- The brand owner claims copyright and trademark infringement: A brand owner might also make a false claim that another seller is violating their trademark or copyright. This can happen even though you are selling the correct product and not violating any IP law. Copyright infringement happens when a seller uses a brand’s images or text without proper authorization from the brand in question to use it on Amazon. Ideally, product listings, physical products, and packaging can’t include copyrighted images or content unless the copyright owner explicitly authorizes it. A trademark infringement involves using words or symbols registered to a specific product or company that shouldn’t be used or reproduced without the company’s authorization.
Either way, whether the brand owner is filing the complaint to keep sellers off their listings or you actually violated IP laws, Amazon has no choice but to act legally and swiftly take down your listing. All the brand owner needs to do is fill out a form and swear under penalty of perjury that you’re abusing their intellectual property.
#4 Amazon IP enforcement remains a seller sore spot
Dealing with IP complaints makes the list again. It’s an obvious sore spot for sellers and brand owners trying to navigate IP, types of IP and Amazon’s enforcement efforts.
Here’s the problem, Amazon’s policy on IP complaints is to shoot first and ask questions later. An allegation of an IP violations can result in the immediate suspension of your Amazon seller account.
We can all agree that learning about Intellectual Property Rights isn’t anyone’s idea of fun. What’s worse, not all IP complaints are the same. Each violation has its unique conditions. Luckily, Amazon mainly concerns itself with four kinds of IP violations. These are:
A deep understanding of how Amazon interprets each violation is crucial, especially if you’re in a competitive niche. However, it would benefit your brand more if you partnered with a consultant to prevent misinterpretation. Competent Amazon consultants have access to an extensive legal network that they can leverage to sort out any violation claims quickly. That said, here’s a detailed breakdown of IP violations on Amazon.
#5 “Algorithm” insights get seller attention
Closing out our top 5 is a blog about Amazon’s search algorithm and how it determines where products are ranked in the Amazon search results. This guest blog is written by Minas Elias of Trivium, a Riverbend Consulting partner.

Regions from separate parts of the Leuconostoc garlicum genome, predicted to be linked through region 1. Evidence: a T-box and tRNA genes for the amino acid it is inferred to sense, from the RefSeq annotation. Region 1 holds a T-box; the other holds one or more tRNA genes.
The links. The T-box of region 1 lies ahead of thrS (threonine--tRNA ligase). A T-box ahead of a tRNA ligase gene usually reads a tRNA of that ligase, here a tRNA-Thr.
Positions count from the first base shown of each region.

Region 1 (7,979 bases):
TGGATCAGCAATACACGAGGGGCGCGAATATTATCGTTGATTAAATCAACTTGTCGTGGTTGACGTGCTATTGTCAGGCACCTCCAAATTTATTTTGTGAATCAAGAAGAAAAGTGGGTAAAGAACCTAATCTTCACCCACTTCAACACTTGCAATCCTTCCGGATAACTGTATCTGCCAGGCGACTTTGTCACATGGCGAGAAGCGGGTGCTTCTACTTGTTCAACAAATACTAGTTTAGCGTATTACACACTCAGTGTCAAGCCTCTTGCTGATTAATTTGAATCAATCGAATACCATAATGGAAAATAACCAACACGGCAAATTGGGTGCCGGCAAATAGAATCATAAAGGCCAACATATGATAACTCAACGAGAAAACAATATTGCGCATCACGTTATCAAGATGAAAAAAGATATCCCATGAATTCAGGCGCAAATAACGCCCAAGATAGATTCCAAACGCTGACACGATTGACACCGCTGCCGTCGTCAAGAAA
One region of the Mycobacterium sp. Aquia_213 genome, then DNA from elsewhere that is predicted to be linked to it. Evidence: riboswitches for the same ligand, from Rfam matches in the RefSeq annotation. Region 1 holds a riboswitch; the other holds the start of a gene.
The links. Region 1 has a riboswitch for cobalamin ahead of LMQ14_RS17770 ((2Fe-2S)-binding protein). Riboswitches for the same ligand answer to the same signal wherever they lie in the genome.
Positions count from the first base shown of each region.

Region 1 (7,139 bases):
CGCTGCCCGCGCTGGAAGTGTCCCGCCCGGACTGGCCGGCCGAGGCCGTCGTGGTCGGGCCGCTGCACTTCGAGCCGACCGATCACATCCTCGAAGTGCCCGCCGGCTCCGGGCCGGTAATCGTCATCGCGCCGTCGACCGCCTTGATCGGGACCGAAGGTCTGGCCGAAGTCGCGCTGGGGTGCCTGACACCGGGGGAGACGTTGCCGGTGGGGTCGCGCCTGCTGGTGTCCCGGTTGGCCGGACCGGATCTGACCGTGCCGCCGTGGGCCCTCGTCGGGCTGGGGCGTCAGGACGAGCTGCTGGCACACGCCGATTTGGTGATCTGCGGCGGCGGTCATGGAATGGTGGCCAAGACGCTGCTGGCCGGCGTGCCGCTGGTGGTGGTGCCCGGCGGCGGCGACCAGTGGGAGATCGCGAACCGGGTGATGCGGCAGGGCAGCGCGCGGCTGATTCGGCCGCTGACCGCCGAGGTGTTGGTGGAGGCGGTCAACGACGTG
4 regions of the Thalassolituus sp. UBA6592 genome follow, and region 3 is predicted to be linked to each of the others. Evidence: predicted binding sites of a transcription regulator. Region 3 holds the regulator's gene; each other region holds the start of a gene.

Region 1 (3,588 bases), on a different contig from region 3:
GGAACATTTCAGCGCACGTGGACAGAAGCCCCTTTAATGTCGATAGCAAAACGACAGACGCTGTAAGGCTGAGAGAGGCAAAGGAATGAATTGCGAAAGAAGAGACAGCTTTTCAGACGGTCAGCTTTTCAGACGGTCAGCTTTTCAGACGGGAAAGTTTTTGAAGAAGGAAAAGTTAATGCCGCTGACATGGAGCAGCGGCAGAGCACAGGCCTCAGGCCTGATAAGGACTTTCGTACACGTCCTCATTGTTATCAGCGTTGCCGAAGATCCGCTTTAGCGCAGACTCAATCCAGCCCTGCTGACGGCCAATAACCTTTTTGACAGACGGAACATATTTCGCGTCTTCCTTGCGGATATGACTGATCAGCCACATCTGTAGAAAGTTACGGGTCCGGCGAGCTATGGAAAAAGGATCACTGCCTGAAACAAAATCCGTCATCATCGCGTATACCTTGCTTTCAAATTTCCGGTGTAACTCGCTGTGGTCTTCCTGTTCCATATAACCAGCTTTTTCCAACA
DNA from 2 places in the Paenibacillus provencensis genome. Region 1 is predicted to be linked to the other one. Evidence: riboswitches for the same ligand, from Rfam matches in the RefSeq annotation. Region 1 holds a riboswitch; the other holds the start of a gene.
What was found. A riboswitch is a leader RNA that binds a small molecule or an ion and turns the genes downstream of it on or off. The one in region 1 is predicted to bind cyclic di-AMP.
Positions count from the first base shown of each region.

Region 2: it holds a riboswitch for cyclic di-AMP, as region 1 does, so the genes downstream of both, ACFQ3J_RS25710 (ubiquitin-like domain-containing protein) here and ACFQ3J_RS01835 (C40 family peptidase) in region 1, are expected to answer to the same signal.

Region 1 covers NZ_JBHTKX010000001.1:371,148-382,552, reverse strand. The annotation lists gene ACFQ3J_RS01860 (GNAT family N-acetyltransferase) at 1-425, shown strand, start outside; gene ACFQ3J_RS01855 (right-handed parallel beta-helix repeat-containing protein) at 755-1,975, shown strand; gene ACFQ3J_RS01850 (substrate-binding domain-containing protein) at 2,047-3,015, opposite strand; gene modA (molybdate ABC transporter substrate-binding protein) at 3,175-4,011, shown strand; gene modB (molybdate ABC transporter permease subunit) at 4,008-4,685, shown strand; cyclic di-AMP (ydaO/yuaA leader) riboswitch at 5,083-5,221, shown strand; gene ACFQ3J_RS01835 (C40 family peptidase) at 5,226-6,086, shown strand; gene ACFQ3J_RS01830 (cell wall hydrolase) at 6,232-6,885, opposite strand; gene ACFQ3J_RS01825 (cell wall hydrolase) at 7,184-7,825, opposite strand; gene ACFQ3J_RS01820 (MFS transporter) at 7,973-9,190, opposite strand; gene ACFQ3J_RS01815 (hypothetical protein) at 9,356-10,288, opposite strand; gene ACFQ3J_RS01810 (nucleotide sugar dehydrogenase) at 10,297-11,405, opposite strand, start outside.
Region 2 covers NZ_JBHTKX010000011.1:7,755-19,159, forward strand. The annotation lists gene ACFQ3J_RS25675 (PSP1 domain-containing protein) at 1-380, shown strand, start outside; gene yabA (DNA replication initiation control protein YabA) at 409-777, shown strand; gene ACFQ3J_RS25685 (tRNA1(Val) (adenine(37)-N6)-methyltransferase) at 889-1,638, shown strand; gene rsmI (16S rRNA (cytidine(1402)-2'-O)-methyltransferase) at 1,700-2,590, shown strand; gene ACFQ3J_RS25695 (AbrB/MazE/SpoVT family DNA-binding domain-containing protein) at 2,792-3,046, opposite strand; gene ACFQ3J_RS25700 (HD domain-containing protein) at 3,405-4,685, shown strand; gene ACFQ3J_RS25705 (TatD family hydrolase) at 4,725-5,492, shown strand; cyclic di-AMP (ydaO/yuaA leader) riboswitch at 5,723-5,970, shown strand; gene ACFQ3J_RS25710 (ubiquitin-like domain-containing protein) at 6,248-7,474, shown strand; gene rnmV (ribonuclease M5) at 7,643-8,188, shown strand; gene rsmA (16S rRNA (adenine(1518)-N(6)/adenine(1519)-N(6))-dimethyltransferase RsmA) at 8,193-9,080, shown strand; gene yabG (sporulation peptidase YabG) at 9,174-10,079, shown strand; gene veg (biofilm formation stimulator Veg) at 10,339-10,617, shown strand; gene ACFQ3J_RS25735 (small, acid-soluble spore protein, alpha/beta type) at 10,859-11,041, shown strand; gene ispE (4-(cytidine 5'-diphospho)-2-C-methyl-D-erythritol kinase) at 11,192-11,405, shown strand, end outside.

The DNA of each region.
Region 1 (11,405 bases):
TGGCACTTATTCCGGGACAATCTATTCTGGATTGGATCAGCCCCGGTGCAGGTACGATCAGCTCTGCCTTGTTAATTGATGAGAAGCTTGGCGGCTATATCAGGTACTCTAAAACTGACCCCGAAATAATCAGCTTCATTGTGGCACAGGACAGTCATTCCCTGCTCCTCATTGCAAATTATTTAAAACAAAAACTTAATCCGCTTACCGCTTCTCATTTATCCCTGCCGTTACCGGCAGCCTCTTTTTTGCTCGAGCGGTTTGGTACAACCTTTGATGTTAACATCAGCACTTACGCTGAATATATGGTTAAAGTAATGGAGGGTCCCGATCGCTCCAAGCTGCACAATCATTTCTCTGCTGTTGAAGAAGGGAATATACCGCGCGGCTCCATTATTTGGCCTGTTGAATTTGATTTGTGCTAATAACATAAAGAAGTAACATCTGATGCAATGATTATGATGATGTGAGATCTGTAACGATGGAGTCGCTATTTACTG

Knowing the factors that influence the Amazon algorithm allows you to adjust your strategies to make your products more visible in the search results. Here are some tips on how you can use them to boost your sales.
- Optimize your product listings. Make sure product listings are optimized with the most relevant and targeted keywords. Include eye-catching, high-quality product images.
- Encourage customer engagement. Encourage customers to write reviews (but always be sure to follow Amazon policy when asking for them), ask questions and interact with your product. This helps boost your product’s placement in search results.
- Stay competitive with your pricing. Make sure your prices are competitive compared to other products in the same category.
- Use Amazon ads. Spend money and invest in Amazon Ads. This helps you reach new customers and increase product visibility.
- Monitor your competitors. It’s important to stay one step ahead of your competitors. Make sure you monitor competitor pricing, product listings and customer engagements.
- Create limited-time offers. Customers love discounts and limited-time offers. Take advantage of these to help boost sales.
Applying the right strategies to influence Amazon’s algorithm will increase sales, profitability and, ultimately, rank a product higher on search term pages. It will accomplish your goal to build customer credibility and understand how the algorithm evaluates product ranking. Knowing how to get started and what to do may require some extra support.
Collaboration, education and information helps us all
The Amazon seller community is renowned for its candor—and willingness to share struggles, experiences and solutions. We’re proud to be part of a collaborative community.
Need support? Contact us. We’re here to help.